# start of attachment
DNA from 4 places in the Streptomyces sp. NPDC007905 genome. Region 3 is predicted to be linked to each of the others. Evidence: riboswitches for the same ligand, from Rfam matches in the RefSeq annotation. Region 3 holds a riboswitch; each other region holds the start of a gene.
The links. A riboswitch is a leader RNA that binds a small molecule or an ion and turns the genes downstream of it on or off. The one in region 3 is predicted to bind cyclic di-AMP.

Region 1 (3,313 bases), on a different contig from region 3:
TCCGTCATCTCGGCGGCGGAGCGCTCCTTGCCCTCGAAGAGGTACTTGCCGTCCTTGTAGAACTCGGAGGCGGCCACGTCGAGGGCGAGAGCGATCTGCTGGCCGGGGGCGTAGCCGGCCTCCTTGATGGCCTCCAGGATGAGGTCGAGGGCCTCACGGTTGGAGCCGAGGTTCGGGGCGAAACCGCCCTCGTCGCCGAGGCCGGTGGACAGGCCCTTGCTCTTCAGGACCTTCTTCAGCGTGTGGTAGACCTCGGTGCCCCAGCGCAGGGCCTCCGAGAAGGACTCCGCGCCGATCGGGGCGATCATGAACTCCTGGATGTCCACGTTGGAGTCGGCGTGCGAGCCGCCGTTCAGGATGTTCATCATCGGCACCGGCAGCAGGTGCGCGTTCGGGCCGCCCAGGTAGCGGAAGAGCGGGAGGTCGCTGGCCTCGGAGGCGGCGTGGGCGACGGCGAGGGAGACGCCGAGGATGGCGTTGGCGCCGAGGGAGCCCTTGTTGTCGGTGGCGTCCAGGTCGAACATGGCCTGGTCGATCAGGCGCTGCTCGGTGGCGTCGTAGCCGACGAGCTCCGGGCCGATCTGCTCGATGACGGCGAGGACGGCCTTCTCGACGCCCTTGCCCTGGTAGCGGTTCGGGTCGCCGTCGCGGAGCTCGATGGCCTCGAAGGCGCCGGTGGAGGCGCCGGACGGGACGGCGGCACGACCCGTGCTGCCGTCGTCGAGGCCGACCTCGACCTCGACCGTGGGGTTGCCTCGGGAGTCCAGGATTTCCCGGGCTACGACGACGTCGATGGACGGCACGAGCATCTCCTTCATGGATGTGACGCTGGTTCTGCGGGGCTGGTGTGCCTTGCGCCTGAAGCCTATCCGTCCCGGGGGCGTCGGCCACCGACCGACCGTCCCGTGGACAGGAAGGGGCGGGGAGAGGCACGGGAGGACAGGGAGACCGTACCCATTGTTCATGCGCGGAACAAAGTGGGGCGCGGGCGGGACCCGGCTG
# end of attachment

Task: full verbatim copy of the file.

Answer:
DNA from 4 places in the Streptomyces sp. NPDC007905 genome. Region 3 is predicted to be linked to each of the others. Evidence: riboswitches for the same ligand, from Rfam matches in the RefSeq annotation. Region 3 holds a riboswitch; each other region holds the start of a gene.
The links. A riboswitch is a leader RNA that binds a small molecule or an ion and turns the genes downstream of it on or off. The one in region 3 is predicted to bind cyclic di-AMP.

Region 1 (3,313 bases), on a different contig from region 3:
TCCGTCATCTCGGCGGCGGAGCGCTCCTTGCCCTCGAAGAGGTACTTGCCGTCCTTGTAGAACTCGGAGGCGGCCACGTCGAGGGCGAGAGCGATCTGCTGGCCGGGGGCGTAGCCGGCCTCCTTGATGGCCTCCAGGATGAGGTCGAGGGCCTCACGGTTGGAGCCGAGGTTCGGGGCGAAACCGCCCTCGTCGCCGAGGCCGGTGGACAGGCCCTTGCTCTTCAGGACCTTCTTCAGCGTGTGGTAGACCTCGGTGCCCCAGCGCAGGGCCTCCGAGAAGGACTCCGCGCCGATCGGGGCGATCATGAACTCCTGGATGTCCACGTTGGAGTCGGCGTGCGAGCCGCCGTTCAGGATGTTCATCATCGGCACCGGCAGCAGGTGCGCGTTCGGGCCGCCCAGGTAGCGGAAGAGCGGGAGGTCGCTGGCCTCGGAGGCGGCGTGGGCGACGGCGAGGGAGACGCCGAGGATGGCGTTGGCGCCGAGGGAGCCCTTGTTGTCGGTGGCGTCCAGGTCGAACATGGCCTGGTCGATCAGGCGCTGCTCGGTGGCGTCGTAGCCGACGAGCTCCGGGCCGATCTGCTCGATGACGGCGAGGACGGCCTTCTCGACGCCCTTGCCCTGGTAGCGGTTCGGGTCGCCGTCGCGGAGCTCGATGGCCTCGAAGGCGCCGGTGGAGGCGCCGGACGGGACGGCGGCACGACCCGTGCTGCCGTCGTCGAGGCCGACCTCGACCTCGACCGTGGGGTTGCCTCGGGAGTCCAGGATTTCCCGGGCTACGACGACGTCGATGGACGGCACGAGCATCTCCTTCATGGATGTGACGCTGGTTCTGCGGGGCTGGTGTGCCTTGCGCCTGAAGCCTATCCGTCCCGGGGGCGTCGGCCACCGACCGACCGTCCCGTGGACAGGAAGGGGCGGGGAGAGGCACGGGAGGACAGGGAGACCGTACCCATTGTTCATGCGCGGAACAAAGTGGGGCGCGGGCGGGACCCGGCTG